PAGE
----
It is for this reason that I suspect Salmon does not understand the concept of faith as taught by the Catholic Church. Faith is the virtue by which we believe things that are above reason and depend directly on God’s knowledge of himself and the world. The doctrine of the Most Blessed Trinity depends not only any human knowledge arrived at by the powers of human reason. It depends utterly and completely on God’s knowledge of himself communicated in human language, revealing a mystery which we cannot even comprehend by our finite intellects. Yet Salmon goes on writing as though one could get all the contents of divine revelation if one just thought long enough. There is no sense in his writing that faith believes in unseen mysteries on God’s authority alone. Instead he offers inapt analogies about blind men asking blind men to lead them. The problem is that the Catholic does not say reason is blind. To the contrary! The Catholic merely points out that, even without factoring in the effects of the fall, reason can only see so far. And if God were to say that something is over the horizon, it would be a devil who would insist on sailing out to see it before believing.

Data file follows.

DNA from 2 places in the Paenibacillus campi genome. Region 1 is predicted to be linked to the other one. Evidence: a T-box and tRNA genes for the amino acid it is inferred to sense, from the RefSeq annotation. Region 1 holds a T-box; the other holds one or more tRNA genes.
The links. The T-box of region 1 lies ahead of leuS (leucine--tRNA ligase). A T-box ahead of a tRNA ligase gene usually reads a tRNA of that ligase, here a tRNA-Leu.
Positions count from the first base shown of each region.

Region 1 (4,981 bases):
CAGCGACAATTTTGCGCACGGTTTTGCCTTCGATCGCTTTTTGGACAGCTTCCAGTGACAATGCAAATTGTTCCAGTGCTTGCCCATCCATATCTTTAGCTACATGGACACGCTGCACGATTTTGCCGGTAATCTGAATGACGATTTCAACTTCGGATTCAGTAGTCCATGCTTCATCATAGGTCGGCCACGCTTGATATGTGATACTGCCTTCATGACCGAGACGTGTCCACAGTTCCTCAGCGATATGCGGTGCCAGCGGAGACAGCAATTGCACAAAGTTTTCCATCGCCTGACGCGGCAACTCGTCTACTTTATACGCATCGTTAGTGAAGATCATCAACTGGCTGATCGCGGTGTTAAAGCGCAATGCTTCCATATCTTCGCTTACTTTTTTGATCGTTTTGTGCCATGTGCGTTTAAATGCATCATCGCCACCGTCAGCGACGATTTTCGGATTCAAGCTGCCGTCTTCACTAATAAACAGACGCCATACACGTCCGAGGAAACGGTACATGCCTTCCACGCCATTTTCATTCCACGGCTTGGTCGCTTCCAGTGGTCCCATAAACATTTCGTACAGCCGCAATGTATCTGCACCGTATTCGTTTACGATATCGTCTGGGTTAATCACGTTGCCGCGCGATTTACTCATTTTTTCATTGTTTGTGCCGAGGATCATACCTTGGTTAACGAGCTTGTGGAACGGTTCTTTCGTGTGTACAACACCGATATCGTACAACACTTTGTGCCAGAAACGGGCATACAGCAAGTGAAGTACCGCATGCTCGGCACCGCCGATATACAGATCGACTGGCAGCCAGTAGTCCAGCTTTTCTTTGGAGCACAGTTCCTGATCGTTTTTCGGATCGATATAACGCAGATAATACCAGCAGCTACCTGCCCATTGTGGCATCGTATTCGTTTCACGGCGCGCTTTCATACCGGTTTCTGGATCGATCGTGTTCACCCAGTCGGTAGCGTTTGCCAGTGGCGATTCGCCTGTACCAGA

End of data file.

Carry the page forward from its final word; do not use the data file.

For another reason Salmon is in a bad spot. His identification of divine revelation depends on accepting an already-compiled canon of Scripture to be the exhaustive deposit of faith. In his treatise, he treats the divine origin of the Bible as obvious to all (p. 59: “the conviction we all feel that the Bible comes from God”). See pp. 53-54 where he implies that the individual may discern by private judgment which books are the Word of God. What would he say to a Protestant theologian who doubts the inspiration of the pastoral epistles? Or to a skeptic who simply doubts that these books are divine revelation infallibly communicated by authorized divine messengers (i.e., the apostles)? One may have reasons for one’s own opinion on the matter (e.g., that the Gospels are otherwise historically reliable documents), but nothing will be settled between the contending parties. After all, if the identification of divine authority depends on a fallible judgment, then Salmon cannot believe that the Bible comes from God except by fallible premises. But later (p. 57) he argues that if one can doubt any premise in a line of argument, then any authority grasped at the end of that argument is of doubtful quality. This applies equally to God himself. After all, to modify Salmon at one word, “when men profess faith in [the Triune God]‘s infallibility, they are, in real truth, professing faith in their own” (47). What Salmon’s project means is that in Christianity one does not submit to God through the Church. One cannot even submit to God, for one is only in the end submitting to oneself.